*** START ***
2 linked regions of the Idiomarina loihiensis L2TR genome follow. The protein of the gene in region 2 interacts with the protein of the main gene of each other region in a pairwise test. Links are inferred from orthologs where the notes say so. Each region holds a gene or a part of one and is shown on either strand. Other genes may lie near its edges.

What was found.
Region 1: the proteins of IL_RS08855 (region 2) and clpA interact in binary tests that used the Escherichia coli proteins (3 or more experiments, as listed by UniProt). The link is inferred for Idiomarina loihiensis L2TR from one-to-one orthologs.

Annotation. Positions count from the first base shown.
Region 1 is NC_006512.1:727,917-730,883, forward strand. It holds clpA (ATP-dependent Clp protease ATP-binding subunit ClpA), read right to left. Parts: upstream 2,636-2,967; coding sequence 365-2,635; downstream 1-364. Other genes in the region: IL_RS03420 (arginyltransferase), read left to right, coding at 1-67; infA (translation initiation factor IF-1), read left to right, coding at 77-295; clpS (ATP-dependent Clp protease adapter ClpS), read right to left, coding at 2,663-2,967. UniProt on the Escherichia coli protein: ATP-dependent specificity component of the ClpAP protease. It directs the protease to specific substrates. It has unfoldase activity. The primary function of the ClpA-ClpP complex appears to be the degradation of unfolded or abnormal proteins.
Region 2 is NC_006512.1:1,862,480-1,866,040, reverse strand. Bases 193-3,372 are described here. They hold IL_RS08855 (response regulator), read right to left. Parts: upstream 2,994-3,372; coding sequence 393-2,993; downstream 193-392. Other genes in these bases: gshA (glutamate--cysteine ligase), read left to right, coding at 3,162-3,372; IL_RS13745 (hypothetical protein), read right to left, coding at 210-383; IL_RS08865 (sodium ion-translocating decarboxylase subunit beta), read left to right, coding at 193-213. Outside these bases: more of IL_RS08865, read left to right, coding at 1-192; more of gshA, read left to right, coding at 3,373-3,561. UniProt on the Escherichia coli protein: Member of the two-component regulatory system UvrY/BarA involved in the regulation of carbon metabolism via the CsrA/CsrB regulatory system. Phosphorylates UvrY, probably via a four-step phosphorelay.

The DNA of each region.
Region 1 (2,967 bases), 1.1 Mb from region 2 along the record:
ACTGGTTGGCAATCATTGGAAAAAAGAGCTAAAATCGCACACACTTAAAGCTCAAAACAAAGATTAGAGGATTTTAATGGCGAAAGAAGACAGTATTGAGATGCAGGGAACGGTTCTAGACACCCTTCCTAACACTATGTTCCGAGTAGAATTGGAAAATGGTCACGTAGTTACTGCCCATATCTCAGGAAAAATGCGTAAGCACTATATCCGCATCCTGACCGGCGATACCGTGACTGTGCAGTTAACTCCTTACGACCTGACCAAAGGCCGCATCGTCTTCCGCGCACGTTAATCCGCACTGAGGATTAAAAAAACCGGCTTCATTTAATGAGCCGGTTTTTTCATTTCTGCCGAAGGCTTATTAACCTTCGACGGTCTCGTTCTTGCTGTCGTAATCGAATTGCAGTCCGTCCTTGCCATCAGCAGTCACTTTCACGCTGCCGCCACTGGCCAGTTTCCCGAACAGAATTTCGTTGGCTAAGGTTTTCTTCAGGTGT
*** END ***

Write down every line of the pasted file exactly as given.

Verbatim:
2 linked regions of the Idiomarina loihiensis L2TR genome follow. The protein of the gene in region 2 interacts with the protein of the main gene of each other region in a pairwise test. Links are inferred from orthologs where the notes say so. Each region holds a gene or a part of one and is shown on either strand. Other genes may lie near its edges.

What was found.
Region 1: the proteins of IL_RS08855 (region 2) and clpA interact in binary tests that used the Escherichia coli proteins (3 or more experiments, as listed by UniProt). The link is inferred for Idiomarina loihiensis L2TR from one-to-one orthologs.

Annotation. Positions count from the first base shown.
Region 1 is NC_006512.1:727,917-730,883, forward strand. It holds clpA (ATP-dependent Clp protease ATP-binding subunit ClpA), read right to left. Parts: upstream 2,636-2,967; coding sequence 365-2,635; downstream 1-364. Other genes in the region: IL_RS03420 (arginyltransferase), read left to right, coding at 1-67; infA (translation initiation factor IF-1), read left to right, coding at 77-295; clpS (ATP-dependent Clp protease adapter ClpS), read right to left, coding at 2,663-2,967. UniProt on the Escherichia coli protein: ATP-dependent specificity component of the ClpAP protease. It directs the protease to specific substrates. It has unfoldase activity. The primary function of the ClpA-ClpP complex appears to be the degradation of unfolded or abnormal proteins.
Region 2 is NC_006512.1:1,862,480-1,866,040, reverse strand. Bases 193-3,372 are described here. They hold IL_RS08855 (response regulator), read right to left. Parts: upstream 2,994-3,372; coding sequence 393-2,993; downstream 193-392. Other genes in these bases: gshA (glutamate--cysteine ligase), read left to right, coding at 3,162-3,372; IL_RS13745 (hypothetical protein), read right to left, coding at 210-383; IL_RS08865 (sodium ion-translocating decarboxylase subunit beta), read left to right, coding at 193-213. Outside these bases: more of IL_RS08865, read left to right, coding at 1-192; more of gshA, read left to right, coding at 3,373-3,561. UniProt on the Escherichia coli protein: Member of the two-component regulatory system UvrY/BarA involved in the regulation of carbon metabolism via the CsrA/CsrB regulatory system. Phosphorylates UvrY, probably via a four-step phosphorelay.

The DNA of each region.
Region 1 (2,967 bases), 1.1 Mb from region 2 along the record:
ACTGGTTGGCAATCATTGGAAAAAAGAGCTAAAATCGCACACACTTAAAGCTCAAAACAAAGATTAGAGGATTTTAATGGCGAAAGAAGACAGTATTGAGATGCAGGGAACGGTTCTAGACACCCTTCCTAACACTATGTTCCGAGTAGAATTGGAAAATGGTCACGTAGTTACTGCCCATATCTCAGGAAAAATGCGTAAGCACTATATCCGCATCCTGACCGGCGATACCGTGACTGTGCAGTTAACTCCTTACGACCTGACCAAAGGCCGCATCGTCTTCCGCGCACGTTAATCCGCACTGAGGATTAAAAAAACCGGCTTCATTTAATGAGCCGGTTTTTTCATTTCTGCCGAAGGCTTATTAACCTTCGACGGTCTCGTTCTTGCTGTCGTAATCGAATTGCAGTCCGTCCTTGCCATCAGCAGTCACTTTCACGCTGCCGCCACTGGCCAGTTTCCCGAACAGAATTTCGTTGGCTAAGGTTTTCTTCAGGTGT